Exodus Treatment Center takes advantage of opportunities for innovative partnerships. All the while, Exodus ensures that its partnerships embody its sacred mission.
One example of this is Exodus’ non-financial partnership with the Metropolitan Police Department (MPD). Officers come to read to students in Exodus’ homework club on a regular basis. Pastor Hill said, “Our goal is to bring the police in the community to knock down some of the stigmas that the police are bad guys. There are police doing good police work and they really care about the community. Sometimes our communities don’t get to have a positive relationship with police officers and residents can be misguided about their thoughts about them. But because this is a safe haven for the kids, we want to welcome the police here.” Facilitating relationships with the MPD is an outgrowth of Exodus’ faith-identity and desire to promote harmony and reconciliation in the community.
In addition to empowering students through its partnership with the MPD, Exodus also empowers students through its collaboration with a nonprofit, Urban Institute. This partnership allows Exodus to promote preventive adolescent safe sexual practices for students ages 13 through 19. The program includes education about sexuality, sexual abuse, physical hygiene and clinical support.
“We’ve opened our hearts, our minds, and our doors, and we come forth with information in terms of what’s safe and what’s not safe,” said Pastor Hill. “We feel like the church should be at the table and should be involved in these conversations and listen to the issues that are taking place with our young people and be able to come alongside them.”
These are a just a few of the many collaborations Exodus engages in to strengthen its ministry. By maintaining its distinct, faith-based identity throughout its partnerships, Exodus Treatment Center exhibits how faith-based organizations can broaden their impact and live out their sacred missions through strategic partnerships. For more information about government or strategic partnerships, see the Government Partnerships Organizational Practices Toolbox and the Standards for Excellence® Education Packet on Strategic Partnerships.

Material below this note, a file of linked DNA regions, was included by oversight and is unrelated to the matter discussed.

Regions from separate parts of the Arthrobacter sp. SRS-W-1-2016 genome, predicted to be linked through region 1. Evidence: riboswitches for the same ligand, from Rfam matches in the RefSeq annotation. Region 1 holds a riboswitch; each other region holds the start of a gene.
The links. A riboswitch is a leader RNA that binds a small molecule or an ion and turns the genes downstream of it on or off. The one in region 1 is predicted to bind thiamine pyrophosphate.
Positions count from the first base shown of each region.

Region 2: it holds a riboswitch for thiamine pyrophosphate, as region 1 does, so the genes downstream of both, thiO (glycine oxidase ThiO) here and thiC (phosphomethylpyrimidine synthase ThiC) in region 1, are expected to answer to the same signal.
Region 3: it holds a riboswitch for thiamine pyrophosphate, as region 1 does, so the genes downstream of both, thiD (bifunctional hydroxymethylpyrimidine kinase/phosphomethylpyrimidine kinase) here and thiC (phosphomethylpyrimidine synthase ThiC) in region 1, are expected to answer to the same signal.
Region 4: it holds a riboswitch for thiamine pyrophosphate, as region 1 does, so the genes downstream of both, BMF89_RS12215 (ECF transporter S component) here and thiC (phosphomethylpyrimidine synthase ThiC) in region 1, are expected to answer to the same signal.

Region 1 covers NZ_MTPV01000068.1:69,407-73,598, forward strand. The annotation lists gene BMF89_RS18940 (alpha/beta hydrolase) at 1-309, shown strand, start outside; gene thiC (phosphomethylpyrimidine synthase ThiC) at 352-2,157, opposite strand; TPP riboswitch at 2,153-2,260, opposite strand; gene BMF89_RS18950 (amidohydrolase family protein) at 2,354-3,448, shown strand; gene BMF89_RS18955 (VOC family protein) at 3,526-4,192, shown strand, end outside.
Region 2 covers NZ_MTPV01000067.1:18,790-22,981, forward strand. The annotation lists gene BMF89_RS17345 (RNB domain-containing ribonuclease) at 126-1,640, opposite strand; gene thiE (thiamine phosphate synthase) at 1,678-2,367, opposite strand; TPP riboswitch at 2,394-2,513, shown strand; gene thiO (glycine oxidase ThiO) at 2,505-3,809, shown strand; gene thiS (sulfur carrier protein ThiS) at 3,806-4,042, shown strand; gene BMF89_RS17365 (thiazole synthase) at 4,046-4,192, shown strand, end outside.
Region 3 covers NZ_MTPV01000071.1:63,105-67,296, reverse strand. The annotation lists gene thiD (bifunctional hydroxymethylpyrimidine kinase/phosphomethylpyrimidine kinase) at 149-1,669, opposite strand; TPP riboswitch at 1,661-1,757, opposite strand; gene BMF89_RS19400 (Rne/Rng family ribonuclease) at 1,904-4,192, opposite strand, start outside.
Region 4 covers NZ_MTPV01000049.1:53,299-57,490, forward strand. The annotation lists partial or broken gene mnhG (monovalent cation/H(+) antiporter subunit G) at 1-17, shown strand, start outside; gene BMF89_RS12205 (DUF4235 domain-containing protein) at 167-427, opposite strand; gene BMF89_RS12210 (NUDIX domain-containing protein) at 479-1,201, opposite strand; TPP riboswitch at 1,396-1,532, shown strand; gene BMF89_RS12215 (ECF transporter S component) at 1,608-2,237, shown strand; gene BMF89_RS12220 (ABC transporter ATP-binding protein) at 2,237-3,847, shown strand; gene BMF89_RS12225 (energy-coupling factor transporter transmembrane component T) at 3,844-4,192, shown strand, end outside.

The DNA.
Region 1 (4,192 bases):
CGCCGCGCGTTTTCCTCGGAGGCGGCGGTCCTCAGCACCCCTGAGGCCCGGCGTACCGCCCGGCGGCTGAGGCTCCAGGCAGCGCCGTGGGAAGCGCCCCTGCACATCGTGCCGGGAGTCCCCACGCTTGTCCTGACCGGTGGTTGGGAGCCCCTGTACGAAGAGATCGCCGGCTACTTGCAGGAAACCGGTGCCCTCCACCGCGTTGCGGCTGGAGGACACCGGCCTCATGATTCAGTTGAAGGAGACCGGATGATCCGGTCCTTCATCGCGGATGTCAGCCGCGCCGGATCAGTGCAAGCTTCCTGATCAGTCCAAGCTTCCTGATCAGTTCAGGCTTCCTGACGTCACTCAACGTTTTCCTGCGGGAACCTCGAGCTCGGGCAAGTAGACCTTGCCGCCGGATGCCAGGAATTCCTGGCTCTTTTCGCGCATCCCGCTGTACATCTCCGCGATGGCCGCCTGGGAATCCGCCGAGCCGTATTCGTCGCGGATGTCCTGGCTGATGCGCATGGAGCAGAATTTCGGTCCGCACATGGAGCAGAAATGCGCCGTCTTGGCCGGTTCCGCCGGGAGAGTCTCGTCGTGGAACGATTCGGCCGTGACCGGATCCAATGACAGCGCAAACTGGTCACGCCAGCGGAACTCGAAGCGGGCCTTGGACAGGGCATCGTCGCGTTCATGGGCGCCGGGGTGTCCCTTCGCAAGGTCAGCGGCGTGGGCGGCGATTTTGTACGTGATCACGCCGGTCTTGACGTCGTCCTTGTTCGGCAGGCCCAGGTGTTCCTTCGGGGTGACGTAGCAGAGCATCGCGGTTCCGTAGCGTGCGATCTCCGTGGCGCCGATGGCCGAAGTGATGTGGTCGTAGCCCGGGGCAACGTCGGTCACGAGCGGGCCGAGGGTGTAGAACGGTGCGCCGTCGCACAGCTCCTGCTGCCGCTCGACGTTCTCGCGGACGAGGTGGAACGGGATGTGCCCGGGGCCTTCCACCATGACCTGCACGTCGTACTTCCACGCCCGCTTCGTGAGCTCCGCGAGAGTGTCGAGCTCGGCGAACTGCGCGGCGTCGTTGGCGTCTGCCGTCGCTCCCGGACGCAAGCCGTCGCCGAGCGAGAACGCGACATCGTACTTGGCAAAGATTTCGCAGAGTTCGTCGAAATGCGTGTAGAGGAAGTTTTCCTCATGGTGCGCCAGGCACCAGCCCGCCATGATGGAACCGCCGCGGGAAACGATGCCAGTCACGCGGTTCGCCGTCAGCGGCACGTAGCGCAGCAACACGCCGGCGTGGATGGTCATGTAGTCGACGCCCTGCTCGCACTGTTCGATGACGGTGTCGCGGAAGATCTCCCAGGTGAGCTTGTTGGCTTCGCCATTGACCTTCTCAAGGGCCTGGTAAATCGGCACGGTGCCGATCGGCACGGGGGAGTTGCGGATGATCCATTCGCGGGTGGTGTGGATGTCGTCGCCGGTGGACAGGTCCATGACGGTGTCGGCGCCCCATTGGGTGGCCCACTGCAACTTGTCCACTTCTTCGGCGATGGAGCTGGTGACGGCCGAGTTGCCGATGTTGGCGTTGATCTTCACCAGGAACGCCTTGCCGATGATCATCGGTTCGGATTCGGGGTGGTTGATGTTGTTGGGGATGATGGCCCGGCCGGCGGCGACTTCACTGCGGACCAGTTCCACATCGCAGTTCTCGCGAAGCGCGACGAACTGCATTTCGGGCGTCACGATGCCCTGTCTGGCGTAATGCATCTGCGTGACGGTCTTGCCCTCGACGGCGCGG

Although there are times when faith and government should remain distinct, faith-based organizations can often both further their own missions and assist government through government partnerships. Because government can be far removed from local challenges, working with faith-based organizations is a key way for government to meet unique community needs. At the same time, working with government empowers faith-based organizations to extend the impact of their ministry through added funding and influence. Faith-based organizations can also strengthen or diversify the services they offer through strategic partnerships with non-government organizations. Altogether, Exodus Treatment Center exhibits how faith-based organizations can transform communities through innovative partnerships with both government and non-government entities.
If you are not a Sacred Sector participant and would like access to resources on public policy, organizational practices and public positioning for faith-based organizations, sign up to become a Sacred Sector participant here.
Kathryn Mae Post is an intern with the Center for Public Justice (CPJ). She contributes to two different initiatives at CPJ: Sacred Sector and the Institutional Religious Freedom Alliance (IRFA). She is graduating from Calvin College in May of 2018 with a BA in both political science and English.